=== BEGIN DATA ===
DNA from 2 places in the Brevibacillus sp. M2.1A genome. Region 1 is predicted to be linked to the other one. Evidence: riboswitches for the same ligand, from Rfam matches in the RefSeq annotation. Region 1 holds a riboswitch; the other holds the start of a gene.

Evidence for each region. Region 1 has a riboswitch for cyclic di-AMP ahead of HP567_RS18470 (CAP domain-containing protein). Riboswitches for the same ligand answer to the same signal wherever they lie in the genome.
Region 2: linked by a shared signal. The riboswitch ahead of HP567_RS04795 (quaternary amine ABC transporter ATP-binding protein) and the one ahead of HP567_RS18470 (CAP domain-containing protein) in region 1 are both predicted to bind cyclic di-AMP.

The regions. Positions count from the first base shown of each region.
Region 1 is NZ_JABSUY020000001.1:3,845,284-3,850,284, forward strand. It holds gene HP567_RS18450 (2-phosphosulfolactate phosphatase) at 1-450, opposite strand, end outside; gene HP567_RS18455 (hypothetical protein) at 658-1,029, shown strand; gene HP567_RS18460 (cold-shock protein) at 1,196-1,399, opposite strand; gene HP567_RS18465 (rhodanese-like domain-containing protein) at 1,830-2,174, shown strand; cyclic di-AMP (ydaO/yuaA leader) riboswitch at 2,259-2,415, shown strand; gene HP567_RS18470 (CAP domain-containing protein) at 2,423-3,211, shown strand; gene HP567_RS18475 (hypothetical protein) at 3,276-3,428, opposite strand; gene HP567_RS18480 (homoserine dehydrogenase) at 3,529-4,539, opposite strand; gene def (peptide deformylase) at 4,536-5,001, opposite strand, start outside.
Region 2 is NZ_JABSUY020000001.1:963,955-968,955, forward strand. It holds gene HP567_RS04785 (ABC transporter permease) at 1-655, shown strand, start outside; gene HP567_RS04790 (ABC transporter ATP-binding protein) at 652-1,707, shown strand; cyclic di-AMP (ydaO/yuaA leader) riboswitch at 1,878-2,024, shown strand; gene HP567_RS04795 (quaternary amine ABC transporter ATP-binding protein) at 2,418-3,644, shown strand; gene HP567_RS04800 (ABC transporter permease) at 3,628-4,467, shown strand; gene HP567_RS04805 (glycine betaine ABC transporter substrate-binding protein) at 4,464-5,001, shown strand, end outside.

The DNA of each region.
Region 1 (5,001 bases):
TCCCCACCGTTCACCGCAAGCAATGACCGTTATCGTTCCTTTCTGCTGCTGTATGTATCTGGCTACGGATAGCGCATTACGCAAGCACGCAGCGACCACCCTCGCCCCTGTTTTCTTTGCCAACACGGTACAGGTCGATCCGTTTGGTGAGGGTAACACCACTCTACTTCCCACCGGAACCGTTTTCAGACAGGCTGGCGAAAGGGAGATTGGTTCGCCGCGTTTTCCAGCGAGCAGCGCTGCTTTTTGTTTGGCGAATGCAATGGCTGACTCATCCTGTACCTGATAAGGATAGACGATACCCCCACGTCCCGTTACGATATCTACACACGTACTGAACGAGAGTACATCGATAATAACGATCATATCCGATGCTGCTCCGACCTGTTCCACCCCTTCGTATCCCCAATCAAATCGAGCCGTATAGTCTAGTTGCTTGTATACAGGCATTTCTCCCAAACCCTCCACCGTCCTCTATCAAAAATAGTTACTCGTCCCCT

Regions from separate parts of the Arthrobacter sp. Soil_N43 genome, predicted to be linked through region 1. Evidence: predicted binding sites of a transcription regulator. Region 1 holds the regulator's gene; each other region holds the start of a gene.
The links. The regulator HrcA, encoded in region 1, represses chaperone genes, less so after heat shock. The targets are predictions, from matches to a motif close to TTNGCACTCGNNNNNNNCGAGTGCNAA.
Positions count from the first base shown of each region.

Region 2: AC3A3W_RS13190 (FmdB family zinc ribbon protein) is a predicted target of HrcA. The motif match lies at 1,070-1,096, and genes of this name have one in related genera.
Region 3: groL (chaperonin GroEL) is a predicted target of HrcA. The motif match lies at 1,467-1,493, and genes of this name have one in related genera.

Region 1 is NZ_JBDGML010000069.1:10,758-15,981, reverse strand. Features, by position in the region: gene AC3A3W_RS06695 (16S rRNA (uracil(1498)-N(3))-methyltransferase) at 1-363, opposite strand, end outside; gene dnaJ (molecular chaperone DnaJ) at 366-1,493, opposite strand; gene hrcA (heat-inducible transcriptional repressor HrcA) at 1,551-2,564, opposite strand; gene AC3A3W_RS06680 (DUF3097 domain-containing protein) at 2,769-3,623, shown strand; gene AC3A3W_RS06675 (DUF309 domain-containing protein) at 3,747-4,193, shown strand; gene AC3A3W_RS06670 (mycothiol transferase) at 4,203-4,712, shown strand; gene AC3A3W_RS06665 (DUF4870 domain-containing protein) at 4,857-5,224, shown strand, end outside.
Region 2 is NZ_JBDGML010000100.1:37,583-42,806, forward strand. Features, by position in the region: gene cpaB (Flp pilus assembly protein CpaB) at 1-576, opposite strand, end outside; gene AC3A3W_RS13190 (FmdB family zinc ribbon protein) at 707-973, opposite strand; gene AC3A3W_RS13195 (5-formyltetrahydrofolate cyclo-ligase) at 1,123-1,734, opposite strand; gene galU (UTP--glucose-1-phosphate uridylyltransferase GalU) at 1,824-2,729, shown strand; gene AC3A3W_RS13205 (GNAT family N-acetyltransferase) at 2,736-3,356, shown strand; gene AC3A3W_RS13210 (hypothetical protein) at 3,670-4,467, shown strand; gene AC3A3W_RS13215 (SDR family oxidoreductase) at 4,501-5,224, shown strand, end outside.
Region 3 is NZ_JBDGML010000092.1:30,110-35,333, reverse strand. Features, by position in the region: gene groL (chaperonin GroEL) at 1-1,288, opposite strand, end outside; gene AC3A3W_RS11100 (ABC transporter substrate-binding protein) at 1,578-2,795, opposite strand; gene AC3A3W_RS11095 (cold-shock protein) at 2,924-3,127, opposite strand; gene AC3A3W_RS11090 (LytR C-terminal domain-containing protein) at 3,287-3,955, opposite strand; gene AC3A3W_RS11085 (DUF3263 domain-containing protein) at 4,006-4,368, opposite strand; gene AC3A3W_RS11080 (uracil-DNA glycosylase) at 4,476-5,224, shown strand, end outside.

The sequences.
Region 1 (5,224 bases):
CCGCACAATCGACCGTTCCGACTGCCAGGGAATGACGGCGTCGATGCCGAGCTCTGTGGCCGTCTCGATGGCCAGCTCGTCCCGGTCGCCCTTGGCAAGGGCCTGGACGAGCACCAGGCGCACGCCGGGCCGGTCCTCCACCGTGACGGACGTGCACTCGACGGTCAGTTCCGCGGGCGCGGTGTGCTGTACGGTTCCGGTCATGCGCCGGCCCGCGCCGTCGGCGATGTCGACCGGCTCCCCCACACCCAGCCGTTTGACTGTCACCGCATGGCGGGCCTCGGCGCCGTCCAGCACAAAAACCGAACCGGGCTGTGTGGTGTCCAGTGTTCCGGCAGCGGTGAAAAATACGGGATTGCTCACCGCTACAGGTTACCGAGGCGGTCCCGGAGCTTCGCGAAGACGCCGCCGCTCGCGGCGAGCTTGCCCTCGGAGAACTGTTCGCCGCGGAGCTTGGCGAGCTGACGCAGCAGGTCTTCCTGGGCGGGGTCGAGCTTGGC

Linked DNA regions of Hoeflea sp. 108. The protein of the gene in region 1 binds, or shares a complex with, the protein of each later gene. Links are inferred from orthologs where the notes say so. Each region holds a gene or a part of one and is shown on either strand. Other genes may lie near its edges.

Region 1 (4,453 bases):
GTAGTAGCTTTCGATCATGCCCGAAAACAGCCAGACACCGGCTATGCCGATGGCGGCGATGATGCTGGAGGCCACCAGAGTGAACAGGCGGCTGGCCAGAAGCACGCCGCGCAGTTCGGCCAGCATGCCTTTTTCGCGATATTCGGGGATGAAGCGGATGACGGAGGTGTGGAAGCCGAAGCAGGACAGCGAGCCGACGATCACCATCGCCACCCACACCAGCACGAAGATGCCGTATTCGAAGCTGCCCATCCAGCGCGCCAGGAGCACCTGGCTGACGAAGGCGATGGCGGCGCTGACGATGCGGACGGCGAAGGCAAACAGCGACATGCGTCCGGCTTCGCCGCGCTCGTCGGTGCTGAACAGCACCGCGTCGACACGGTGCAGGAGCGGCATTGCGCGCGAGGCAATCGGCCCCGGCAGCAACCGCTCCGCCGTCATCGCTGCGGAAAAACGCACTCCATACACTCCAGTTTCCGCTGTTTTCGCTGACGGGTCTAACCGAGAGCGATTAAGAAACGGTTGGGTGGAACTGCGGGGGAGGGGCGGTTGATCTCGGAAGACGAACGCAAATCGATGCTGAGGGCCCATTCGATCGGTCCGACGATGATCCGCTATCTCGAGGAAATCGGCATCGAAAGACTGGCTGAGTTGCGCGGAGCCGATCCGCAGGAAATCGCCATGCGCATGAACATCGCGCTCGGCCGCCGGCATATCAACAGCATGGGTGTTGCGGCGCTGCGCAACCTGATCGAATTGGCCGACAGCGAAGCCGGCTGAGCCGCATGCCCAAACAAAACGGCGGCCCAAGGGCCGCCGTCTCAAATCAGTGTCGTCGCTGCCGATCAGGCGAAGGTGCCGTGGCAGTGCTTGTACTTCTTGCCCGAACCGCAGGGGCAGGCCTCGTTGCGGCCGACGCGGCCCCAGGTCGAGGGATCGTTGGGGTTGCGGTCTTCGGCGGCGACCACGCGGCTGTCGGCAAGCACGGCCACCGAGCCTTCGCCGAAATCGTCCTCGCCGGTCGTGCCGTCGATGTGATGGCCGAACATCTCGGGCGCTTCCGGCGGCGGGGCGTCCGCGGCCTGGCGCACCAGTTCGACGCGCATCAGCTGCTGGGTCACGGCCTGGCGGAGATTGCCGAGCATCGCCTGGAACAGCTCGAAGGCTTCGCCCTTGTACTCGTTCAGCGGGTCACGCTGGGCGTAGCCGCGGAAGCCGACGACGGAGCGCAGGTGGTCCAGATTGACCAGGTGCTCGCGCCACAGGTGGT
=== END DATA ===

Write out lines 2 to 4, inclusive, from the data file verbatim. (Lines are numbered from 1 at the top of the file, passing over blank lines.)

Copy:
Evidence for each region. Region 1 has a riboswitch for cyclic di-AMP ahead of HP567_RS18470 (CAP domain-containing protein). Riboswitches for the same ligand answer to the same signal wherever they lie in the genome.
Region 2: linked by a shared signal. The riboswitch ahead of HP567_RS04795 (quaternary amine ABC transporter ATP-binding protein) and the one ahead of HP567_RS18470 (CAP domain-containing protein) in region 1 are both predicted to bind cyclic di-AMP.

The regions. Positions count from the first base shown of each region.